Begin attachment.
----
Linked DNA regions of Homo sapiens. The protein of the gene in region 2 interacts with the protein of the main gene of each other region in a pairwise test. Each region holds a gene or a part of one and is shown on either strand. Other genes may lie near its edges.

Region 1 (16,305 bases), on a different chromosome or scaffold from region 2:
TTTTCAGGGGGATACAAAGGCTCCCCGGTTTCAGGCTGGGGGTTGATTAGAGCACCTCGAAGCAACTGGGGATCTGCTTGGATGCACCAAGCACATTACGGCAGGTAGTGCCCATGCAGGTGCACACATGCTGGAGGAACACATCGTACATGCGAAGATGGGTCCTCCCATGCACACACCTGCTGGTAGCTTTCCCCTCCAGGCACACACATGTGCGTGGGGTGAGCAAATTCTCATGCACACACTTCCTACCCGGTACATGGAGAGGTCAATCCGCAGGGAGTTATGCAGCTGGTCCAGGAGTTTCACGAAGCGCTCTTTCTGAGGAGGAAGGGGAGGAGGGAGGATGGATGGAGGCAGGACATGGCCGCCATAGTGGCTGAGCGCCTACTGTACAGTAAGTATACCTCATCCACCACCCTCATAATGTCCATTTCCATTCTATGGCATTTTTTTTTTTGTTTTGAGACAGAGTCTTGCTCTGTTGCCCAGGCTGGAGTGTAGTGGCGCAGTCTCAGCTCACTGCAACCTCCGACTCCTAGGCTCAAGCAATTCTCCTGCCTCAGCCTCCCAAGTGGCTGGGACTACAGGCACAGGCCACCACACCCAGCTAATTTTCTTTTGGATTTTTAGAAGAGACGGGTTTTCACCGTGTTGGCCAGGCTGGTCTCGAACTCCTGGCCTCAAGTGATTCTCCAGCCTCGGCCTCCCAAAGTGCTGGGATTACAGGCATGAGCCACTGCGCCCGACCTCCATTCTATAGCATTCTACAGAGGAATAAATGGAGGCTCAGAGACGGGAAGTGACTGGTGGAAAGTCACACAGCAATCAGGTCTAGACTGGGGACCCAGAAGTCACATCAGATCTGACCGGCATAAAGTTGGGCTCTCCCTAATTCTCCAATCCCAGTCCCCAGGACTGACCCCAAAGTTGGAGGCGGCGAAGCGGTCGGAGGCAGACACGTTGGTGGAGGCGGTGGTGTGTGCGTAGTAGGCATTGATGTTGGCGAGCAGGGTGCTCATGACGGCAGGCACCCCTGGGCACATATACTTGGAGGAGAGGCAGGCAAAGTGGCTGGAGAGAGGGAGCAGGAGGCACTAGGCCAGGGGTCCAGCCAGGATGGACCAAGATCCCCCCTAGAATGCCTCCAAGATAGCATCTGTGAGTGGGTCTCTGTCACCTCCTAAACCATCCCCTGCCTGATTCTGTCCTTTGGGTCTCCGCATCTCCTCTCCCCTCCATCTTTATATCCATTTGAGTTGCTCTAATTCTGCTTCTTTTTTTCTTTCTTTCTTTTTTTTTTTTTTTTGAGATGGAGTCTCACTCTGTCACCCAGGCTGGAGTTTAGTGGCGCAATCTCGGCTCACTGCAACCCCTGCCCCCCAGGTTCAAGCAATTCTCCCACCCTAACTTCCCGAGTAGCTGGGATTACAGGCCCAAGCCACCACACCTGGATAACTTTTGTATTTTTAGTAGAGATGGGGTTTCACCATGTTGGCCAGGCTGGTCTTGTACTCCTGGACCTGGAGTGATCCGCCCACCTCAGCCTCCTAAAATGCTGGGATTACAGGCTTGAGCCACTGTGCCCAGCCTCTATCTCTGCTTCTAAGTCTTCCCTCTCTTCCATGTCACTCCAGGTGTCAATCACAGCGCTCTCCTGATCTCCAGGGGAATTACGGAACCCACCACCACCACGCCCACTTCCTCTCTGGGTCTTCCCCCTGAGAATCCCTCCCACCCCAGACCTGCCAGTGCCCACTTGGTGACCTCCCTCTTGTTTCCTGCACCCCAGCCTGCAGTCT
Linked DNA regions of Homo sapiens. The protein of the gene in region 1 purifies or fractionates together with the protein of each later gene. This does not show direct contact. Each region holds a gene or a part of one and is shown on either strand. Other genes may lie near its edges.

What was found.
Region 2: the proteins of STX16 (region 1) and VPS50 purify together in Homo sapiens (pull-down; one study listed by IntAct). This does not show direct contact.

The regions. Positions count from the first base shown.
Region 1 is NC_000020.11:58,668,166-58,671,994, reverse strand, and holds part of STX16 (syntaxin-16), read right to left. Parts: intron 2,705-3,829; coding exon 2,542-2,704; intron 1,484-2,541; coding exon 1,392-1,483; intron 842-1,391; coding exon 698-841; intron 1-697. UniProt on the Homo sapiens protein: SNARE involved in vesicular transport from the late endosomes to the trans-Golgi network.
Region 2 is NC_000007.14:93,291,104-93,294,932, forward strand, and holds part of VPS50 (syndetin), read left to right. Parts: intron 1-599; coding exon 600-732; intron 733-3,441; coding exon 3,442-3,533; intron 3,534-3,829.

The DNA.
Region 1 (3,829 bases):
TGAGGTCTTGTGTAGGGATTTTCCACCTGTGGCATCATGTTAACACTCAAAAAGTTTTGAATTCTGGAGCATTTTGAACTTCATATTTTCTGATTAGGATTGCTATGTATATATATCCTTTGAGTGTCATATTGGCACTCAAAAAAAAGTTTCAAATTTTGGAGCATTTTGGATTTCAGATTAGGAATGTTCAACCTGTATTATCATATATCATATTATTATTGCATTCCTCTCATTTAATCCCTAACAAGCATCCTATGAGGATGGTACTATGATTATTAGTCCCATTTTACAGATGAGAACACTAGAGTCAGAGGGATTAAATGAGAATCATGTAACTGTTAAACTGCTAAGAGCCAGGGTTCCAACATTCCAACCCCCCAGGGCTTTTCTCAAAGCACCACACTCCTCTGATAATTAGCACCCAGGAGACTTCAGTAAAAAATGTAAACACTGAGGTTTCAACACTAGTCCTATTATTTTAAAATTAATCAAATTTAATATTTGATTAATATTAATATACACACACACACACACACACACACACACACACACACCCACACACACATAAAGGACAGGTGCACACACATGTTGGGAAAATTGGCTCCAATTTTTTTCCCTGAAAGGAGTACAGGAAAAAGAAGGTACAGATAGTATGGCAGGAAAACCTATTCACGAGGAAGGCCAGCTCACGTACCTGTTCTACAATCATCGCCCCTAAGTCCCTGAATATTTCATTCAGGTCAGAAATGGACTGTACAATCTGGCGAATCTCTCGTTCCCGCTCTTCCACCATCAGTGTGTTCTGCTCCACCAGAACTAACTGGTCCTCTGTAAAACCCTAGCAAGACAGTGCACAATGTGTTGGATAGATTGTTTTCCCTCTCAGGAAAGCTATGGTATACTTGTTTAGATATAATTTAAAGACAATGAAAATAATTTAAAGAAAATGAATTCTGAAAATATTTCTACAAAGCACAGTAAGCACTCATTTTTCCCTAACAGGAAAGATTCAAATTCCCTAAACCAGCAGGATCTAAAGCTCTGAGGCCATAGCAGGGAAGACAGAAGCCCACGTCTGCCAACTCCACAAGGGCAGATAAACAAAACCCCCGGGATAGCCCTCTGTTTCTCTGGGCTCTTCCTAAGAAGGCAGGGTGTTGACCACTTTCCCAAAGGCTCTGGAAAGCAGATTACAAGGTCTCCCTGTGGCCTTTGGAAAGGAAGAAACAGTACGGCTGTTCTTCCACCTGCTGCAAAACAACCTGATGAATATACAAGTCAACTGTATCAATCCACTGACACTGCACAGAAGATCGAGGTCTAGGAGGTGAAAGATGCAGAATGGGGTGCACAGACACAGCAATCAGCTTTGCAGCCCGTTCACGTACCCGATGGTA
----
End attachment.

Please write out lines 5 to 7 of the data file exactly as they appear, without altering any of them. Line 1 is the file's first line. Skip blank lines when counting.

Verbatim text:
What was found.
Region 2: the proteins of STX16 (region 1) and VPS50 purify together in Homo sapiens (pull-down; one study listed by IntAct). This does not show direct contact.

The regions. Positions count from the first base shown.